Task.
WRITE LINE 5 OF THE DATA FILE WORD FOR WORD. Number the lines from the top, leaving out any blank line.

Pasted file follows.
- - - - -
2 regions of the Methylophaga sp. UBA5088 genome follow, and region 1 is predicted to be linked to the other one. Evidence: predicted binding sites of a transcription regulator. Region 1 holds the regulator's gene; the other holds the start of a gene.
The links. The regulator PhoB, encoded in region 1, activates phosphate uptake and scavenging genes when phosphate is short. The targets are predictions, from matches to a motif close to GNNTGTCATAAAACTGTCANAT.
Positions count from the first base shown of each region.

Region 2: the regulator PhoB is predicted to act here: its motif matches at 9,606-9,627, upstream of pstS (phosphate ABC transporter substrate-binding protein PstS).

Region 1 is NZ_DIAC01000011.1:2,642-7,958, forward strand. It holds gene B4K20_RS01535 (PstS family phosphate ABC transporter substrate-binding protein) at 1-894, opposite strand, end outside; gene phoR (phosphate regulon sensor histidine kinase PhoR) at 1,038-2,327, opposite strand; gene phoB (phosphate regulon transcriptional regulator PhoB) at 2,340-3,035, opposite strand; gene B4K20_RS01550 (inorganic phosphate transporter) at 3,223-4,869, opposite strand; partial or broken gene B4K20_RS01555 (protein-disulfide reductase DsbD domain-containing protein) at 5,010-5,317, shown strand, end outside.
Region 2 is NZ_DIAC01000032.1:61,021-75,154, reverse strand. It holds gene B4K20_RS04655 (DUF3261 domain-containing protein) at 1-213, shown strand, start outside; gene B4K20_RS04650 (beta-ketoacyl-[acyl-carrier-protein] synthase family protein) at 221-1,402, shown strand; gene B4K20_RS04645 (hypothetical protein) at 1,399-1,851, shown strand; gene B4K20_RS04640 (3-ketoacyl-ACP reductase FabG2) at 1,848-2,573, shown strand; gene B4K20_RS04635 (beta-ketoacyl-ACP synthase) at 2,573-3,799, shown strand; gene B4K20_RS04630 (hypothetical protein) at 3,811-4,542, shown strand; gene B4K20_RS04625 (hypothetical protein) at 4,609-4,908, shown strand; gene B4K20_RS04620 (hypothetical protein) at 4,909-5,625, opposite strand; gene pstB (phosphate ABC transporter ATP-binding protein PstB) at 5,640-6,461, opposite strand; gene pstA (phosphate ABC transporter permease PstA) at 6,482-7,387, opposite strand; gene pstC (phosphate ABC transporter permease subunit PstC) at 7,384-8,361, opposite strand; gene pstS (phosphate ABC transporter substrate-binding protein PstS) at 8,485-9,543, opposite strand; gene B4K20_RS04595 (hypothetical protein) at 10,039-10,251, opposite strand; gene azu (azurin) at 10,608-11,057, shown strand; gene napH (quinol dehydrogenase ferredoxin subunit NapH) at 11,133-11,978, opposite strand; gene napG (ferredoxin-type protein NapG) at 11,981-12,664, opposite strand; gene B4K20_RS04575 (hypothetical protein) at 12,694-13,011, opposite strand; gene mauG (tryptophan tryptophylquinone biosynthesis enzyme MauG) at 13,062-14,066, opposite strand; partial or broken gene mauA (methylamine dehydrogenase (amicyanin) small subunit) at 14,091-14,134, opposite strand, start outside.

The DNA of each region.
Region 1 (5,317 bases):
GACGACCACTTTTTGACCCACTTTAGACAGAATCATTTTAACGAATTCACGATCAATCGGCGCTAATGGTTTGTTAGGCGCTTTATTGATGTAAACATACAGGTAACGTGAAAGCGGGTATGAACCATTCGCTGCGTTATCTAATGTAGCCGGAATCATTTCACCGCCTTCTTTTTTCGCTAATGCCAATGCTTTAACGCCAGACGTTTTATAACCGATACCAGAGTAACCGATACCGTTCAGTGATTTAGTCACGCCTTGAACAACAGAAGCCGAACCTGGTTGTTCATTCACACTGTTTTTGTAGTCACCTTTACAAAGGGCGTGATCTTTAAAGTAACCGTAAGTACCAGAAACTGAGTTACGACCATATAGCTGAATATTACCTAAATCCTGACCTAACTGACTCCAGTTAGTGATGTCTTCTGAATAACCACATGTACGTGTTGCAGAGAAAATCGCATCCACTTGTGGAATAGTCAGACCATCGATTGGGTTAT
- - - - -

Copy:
Region 1 is NZ_DIAC01000011.1:2,642-7,958, forward strand. It holds gene B4K20_RS01535 (PstS family phosphate ABC transporter substrate-binding protein) at 1-894, opposite strand, end outside; gene phoR (phosphate regulon sensor histidine kinase PhoR) at 1,038-2,327, opposite strand; gene phoB (phosphate regulon transcriptional regulator PhoB) at 2,340-3,035, opposite strand; gene B4K20_RS01550 (inorganic phosphate transporter) at 3,223-4,869, opposite strand; partial or broken gene B4K20_RS01555 (protein-disulfide reductase DsbD domain-containing protein) at 5,010-5,317, shown strand, end outside.